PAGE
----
Our state option is closer to 30K with housing, so I'm a bit jealous.   Some privates with good endowments or with merit may come in at a similar cost or cheaper.   You can find the NPC (net price calculator) for each school to see approximately what your prices are going to be based on income, etc.  

 

I am also a huge fan of doing this without taking loans beyond the federal limits.  

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Unless someone does something truly spectacular on the ACTs, our plan is 2 years at the community college down the road and then 2 years at one of the state universities within driving distance of our house.  They can live at home and go to school.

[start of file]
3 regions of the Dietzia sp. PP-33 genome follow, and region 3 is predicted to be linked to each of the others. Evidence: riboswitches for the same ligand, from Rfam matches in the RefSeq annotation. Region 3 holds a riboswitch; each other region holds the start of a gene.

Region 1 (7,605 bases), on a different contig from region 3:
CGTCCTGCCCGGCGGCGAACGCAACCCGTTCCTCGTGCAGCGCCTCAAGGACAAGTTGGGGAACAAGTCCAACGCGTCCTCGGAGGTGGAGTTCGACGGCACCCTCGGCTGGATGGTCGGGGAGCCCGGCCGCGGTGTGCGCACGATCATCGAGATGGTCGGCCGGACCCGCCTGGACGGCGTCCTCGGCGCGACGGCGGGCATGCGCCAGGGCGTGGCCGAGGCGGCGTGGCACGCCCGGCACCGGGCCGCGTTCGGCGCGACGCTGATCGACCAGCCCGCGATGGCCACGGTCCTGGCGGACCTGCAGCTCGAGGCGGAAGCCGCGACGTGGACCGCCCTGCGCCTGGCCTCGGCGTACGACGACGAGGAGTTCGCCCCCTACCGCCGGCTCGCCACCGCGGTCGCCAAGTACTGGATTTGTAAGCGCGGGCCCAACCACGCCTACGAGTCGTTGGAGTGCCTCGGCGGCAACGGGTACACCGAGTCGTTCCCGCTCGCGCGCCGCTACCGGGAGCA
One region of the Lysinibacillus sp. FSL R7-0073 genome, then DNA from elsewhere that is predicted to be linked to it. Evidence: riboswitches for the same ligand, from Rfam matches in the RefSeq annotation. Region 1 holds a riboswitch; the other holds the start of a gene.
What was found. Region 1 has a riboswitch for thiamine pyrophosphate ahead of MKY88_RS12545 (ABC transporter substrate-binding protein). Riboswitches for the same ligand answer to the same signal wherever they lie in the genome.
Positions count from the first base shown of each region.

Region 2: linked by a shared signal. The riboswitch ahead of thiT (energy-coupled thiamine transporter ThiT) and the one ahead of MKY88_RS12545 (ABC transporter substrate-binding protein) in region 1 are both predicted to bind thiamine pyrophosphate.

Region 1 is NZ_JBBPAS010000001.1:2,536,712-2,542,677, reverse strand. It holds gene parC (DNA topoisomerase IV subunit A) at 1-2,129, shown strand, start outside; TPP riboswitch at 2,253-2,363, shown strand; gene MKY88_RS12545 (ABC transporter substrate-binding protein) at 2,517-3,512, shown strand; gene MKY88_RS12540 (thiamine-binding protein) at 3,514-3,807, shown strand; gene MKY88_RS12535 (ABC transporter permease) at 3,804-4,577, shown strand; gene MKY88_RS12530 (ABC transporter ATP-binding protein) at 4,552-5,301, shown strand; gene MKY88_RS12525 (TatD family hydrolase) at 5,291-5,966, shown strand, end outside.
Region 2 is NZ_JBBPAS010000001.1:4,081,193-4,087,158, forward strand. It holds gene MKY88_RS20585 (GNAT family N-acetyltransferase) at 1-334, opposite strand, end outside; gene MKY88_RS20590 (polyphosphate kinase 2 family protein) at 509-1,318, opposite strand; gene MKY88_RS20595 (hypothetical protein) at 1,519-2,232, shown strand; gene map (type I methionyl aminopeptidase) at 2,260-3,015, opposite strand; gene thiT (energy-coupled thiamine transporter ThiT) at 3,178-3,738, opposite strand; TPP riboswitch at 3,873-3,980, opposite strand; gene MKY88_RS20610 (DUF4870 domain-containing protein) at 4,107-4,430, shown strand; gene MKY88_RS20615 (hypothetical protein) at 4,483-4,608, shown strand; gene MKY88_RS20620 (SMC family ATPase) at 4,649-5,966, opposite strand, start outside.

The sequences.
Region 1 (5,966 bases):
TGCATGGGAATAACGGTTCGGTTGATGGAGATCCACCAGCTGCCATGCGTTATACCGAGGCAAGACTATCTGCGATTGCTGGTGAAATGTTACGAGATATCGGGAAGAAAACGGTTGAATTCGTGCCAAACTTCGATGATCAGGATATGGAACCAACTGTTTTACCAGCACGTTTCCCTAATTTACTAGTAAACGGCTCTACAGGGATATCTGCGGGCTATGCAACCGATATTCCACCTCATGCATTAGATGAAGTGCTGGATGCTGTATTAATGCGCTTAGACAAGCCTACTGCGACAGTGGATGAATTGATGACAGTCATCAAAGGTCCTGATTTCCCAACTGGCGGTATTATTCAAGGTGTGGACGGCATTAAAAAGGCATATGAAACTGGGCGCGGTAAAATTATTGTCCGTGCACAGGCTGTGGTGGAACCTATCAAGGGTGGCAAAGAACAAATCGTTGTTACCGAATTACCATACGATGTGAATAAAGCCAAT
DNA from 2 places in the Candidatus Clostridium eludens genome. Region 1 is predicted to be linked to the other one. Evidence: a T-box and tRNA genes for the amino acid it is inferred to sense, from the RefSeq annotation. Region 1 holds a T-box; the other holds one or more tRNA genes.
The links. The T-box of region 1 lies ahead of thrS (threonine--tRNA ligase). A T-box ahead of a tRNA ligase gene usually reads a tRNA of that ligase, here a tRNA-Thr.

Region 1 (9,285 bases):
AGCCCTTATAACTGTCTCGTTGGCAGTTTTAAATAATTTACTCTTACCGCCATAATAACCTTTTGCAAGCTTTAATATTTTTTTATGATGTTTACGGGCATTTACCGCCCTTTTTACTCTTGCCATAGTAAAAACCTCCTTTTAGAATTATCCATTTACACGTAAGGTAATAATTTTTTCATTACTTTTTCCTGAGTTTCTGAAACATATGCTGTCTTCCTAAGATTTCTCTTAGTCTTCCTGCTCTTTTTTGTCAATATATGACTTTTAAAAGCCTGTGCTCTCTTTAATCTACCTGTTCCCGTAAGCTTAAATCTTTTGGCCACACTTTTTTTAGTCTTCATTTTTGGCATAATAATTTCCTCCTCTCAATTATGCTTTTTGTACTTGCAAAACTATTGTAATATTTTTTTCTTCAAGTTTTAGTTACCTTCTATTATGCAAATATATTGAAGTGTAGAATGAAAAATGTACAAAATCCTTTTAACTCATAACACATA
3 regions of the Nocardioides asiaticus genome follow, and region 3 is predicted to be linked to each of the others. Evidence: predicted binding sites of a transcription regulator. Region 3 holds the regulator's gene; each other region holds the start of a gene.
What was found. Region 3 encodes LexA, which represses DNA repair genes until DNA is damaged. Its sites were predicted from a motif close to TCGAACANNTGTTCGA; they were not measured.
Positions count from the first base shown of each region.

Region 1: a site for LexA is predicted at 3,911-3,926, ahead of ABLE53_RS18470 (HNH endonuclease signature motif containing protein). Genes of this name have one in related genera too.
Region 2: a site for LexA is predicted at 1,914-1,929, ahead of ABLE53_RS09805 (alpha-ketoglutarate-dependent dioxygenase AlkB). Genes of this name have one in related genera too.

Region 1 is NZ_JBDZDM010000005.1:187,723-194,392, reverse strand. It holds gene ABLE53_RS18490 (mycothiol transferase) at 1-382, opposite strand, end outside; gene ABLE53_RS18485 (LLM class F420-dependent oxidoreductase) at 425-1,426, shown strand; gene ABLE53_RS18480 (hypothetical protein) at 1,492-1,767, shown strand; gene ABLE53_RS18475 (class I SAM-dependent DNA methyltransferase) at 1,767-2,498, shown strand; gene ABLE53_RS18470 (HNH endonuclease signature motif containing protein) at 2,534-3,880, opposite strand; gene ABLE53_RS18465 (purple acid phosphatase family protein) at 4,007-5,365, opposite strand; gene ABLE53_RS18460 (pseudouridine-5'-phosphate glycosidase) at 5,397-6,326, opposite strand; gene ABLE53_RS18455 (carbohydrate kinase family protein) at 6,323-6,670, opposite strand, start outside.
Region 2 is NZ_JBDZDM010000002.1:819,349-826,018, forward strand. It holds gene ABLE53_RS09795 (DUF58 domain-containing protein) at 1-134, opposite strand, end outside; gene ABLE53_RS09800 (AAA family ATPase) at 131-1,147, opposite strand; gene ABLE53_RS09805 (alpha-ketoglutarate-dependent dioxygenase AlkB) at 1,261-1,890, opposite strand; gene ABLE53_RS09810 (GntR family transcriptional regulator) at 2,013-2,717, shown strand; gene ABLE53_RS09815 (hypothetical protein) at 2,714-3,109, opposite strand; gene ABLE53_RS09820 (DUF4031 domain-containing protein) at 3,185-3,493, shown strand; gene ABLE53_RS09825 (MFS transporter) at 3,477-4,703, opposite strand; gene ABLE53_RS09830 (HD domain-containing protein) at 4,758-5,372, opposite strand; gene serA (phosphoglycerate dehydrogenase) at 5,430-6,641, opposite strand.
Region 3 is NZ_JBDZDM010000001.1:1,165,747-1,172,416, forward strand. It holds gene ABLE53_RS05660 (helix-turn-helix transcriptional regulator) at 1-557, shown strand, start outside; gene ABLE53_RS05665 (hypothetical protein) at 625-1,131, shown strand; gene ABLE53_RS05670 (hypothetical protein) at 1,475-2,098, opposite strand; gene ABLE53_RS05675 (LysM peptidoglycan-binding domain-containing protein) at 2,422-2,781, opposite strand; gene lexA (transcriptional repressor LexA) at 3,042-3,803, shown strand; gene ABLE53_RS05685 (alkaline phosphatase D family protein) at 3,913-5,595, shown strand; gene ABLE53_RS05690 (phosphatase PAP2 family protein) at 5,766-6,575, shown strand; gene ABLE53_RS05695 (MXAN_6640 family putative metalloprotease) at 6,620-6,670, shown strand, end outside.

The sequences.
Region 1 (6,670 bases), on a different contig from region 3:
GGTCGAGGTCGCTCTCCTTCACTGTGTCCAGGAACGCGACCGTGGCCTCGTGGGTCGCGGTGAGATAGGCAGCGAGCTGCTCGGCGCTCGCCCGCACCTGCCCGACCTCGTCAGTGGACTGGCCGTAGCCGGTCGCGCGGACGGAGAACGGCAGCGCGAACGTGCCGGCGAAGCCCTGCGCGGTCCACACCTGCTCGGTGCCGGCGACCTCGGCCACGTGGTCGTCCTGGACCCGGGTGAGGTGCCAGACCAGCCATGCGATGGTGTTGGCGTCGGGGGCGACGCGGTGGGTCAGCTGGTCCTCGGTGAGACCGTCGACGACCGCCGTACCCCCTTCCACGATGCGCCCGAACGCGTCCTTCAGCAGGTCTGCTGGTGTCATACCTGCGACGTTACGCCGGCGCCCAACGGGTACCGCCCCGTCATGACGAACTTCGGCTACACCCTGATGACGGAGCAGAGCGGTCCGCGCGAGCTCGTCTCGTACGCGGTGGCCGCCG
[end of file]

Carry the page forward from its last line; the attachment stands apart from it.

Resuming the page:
I am not interested in having them take out student loans the size of a house payment just so they can say they went to a certain school.  I've posted on here before about my dh.  He and his parents took out massive student loans (like the size of a house).  Those loans can be life-ruining.  He regrets it.  Never in a million years would I want my kids to do that.  They're going to have a hard enough time starting off in life without a giant debt steering every decision they make.  Student loans the size of an average car = Ok.  Student loans the size of a house = no way.

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1. Do you think Lumerit credits are transferrable to a state college?

2. Do you think Lumerit is a good program?

3. Do you think employers would have a high regard for a Lumerit degree?

4. If a student can earn a 4-year program in just 2 years, would that mean it's maybe not as rigorous as a traditional degree?